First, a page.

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In the context of noisy channel coding, a theorem by Shannon says that, by using suitable channel codes, communication with rate up to the channel capacity is possible.

I've seen numerous claims that this capacity (of one way communication) cannot be improved by adding a feedback channel, which tells the sender which sent symbols were corrupted by the noisy channel.

In a lecture by MacKay, he proves this fact for the binary erasure channel (BEC). This channel essentially loses a fraction $p$ of sent symbols and has a capacity $C=1-p$. I have doubts about the proof presented in the lecture, since it seems to assume that any lost symbol can be re-transmitted and will then not be lost a second time. Perhaps asymptotically this assumption can be justified but it's not obvious to me.

On the other hand, I've seen claims in literature saying that the feedback does not help for any channel. I'm not sure how the feedback channel is defined exactly for this claim to hold. Is the feedback channel itself also noisy? I think, with added noiseless feedback, the binary symmetric channel (BSC) and the BEC should have the same capacity, since it no longer matters if the bits are lost of flipped. This seems to contradict the claim, meaning that the feedback channel assumed there is not noiseless. Is it then the same channel added backwards?

Finally, how does one prove this result rigorously (perhaps for BSC as an example, or in general)?

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I have doubts about the proof presented in the lecture, since it seems to assume that any lost symbol can be re-transmitted and will then not be lost a second time.

No, it doesn't assume that. You send a symbol until the decoder tells you it was received ok. Hence, for a probability of channel error $p$, the number of tries (channel use) for each symbol follows a geometric distribution, and the average number of tries is $1/(1-p)$.

I've seen claims in literature saying that the feedback does not help for any channel. I'm not sure how the feedback channel is defined exactly for this claim to hold.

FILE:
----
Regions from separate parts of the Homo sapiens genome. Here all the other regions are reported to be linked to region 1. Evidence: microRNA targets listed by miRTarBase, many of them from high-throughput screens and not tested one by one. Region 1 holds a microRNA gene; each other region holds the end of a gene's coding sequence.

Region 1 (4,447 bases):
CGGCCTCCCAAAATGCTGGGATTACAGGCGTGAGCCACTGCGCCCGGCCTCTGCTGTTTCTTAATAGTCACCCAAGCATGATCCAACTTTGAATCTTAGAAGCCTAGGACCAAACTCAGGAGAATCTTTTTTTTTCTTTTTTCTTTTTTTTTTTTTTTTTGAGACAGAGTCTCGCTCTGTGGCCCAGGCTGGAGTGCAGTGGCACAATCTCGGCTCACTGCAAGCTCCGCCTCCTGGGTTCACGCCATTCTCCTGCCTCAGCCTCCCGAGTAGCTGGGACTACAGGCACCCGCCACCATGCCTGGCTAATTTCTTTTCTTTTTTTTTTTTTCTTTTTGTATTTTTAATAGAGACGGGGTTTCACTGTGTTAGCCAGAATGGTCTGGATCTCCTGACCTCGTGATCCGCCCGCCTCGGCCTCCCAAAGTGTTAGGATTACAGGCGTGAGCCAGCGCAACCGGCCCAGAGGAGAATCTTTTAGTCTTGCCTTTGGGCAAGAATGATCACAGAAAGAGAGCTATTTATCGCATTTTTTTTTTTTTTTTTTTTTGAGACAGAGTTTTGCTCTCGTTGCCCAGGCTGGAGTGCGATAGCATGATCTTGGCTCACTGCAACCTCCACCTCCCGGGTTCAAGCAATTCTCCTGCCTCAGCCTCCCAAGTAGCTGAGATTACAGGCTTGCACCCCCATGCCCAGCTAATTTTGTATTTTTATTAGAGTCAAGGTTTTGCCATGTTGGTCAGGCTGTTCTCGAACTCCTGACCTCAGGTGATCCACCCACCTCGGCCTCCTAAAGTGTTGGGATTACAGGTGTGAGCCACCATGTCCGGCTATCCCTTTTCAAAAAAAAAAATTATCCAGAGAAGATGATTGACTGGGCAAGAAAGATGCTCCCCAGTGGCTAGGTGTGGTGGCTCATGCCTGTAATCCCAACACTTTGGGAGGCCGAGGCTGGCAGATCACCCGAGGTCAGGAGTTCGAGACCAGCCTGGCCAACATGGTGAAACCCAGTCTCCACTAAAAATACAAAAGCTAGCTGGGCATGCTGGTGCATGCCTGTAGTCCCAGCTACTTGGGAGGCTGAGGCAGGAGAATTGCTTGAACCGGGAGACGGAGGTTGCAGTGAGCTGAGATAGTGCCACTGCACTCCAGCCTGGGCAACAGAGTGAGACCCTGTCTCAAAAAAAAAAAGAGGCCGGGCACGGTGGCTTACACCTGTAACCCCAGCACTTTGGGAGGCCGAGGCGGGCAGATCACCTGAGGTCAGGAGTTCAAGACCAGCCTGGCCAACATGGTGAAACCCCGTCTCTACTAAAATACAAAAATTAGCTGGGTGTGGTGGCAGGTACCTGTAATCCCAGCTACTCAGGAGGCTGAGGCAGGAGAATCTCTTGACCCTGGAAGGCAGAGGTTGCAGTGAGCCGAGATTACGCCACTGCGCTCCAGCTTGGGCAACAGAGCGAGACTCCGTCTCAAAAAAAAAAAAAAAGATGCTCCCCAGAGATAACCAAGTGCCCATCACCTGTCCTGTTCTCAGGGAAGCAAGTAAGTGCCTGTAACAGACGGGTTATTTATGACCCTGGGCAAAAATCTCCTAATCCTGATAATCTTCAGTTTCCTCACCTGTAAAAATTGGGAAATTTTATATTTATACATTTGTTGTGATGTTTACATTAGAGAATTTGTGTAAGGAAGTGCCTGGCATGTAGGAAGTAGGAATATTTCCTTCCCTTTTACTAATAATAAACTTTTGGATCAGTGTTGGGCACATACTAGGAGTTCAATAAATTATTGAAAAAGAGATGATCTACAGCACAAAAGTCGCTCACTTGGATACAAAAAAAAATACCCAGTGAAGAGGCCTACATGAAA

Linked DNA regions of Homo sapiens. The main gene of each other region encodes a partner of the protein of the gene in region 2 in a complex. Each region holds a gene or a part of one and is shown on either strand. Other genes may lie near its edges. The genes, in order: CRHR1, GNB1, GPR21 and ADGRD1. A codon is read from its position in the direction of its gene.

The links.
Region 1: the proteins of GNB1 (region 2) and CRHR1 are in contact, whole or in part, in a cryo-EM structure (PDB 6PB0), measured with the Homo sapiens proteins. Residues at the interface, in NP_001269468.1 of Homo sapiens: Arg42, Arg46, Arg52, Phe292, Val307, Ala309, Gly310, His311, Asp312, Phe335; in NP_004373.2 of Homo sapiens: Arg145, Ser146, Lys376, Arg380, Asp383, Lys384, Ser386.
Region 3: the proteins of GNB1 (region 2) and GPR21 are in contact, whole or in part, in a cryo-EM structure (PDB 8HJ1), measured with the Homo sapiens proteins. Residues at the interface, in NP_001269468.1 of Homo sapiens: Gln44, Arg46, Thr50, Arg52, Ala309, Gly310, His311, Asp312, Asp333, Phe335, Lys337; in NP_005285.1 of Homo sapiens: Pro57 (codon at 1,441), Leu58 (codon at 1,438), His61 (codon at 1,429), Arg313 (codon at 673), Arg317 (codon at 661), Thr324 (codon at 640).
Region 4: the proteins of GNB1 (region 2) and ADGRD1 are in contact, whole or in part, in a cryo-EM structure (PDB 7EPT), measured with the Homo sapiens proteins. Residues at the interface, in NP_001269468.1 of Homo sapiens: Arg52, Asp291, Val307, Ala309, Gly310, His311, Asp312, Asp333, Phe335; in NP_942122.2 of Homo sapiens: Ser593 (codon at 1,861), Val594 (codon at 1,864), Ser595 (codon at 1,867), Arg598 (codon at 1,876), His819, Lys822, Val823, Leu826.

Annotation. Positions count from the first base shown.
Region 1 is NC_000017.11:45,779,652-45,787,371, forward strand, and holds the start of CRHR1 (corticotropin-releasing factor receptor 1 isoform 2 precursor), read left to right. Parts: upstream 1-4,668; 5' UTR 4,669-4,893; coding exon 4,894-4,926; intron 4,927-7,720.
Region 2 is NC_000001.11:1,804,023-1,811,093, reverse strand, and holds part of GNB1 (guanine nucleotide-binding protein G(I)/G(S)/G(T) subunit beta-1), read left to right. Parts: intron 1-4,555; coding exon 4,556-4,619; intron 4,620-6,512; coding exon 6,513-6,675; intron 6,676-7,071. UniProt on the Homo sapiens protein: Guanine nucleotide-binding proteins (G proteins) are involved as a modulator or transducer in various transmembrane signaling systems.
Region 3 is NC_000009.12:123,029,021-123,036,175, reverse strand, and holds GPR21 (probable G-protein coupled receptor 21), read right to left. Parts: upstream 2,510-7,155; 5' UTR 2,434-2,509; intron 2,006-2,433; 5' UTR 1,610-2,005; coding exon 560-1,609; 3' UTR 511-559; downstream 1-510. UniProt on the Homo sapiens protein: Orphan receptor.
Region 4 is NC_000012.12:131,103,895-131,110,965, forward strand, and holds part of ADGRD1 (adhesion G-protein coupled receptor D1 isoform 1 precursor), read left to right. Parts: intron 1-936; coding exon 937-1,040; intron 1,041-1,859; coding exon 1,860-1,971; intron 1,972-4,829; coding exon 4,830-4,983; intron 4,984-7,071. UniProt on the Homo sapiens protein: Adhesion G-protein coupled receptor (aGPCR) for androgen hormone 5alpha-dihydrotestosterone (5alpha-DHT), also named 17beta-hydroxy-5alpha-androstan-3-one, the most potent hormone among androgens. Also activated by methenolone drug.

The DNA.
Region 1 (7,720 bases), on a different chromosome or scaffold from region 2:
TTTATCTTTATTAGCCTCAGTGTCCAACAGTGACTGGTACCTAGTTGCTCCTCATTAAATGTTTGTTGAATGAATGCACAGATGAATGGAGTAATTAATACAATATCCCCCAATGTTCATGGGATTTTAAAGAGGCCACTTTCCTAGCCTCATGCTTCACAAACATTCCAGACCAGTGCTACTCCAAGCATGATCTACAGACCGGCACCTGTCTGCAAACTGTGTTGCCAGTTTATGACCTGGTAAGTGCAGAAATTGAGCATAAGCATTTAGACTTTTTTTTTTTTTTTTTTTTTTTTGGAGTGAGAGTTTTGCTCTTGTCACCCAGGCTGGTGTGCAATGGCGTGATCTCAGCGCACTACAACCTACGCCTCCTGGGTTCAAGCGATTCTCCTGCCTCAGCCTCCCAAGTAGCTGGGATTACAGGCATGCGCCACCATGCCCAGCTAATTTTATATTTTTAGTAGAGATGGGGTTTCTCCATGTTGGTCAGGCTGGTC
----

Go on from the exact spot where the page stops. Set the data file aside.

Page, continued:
That holds only for memoryless channels. And "it does not help" only in the sense that the capacity is the same. This is all explained in Cover & Thomas textbook, sect 7.12.

Is the feedback channel itself also noisy?

It's assumed that the feedback channel is perfect (noiseless). If the above property is true with this assumption, then it's also true if the feedback is noisy.

I think, with added noiseless feedback, the binary symmetric channel (BSC) and the BEC should have the same capacity, since it no longer matters if the bits are lost of flipped

Not true. For a BEC, the receiver knows if a channel error occurred, for the BSC it doesn't.

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  • $\begingroup$ Thanks a lot for the answer! I still don't understand the difference between BSC and BEC with feedback. The receiver can just send each symbol he received back to the sender. Then the sender will know if it was correct or not. Why is this not possible? $\endgroup$ Dec 3 '20 at 8:59
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    $\begingroup$ The sender would know but the receiver wouldn't. What would then the sender do? If he simply retransmits the wrong symbol, the receiver cannot know if the new bits correspond to retrasmision of old wrong messages, or trasmision of new messages. $\endgroup$
    – leonbloy
    Dec 3 '20 at 11:21

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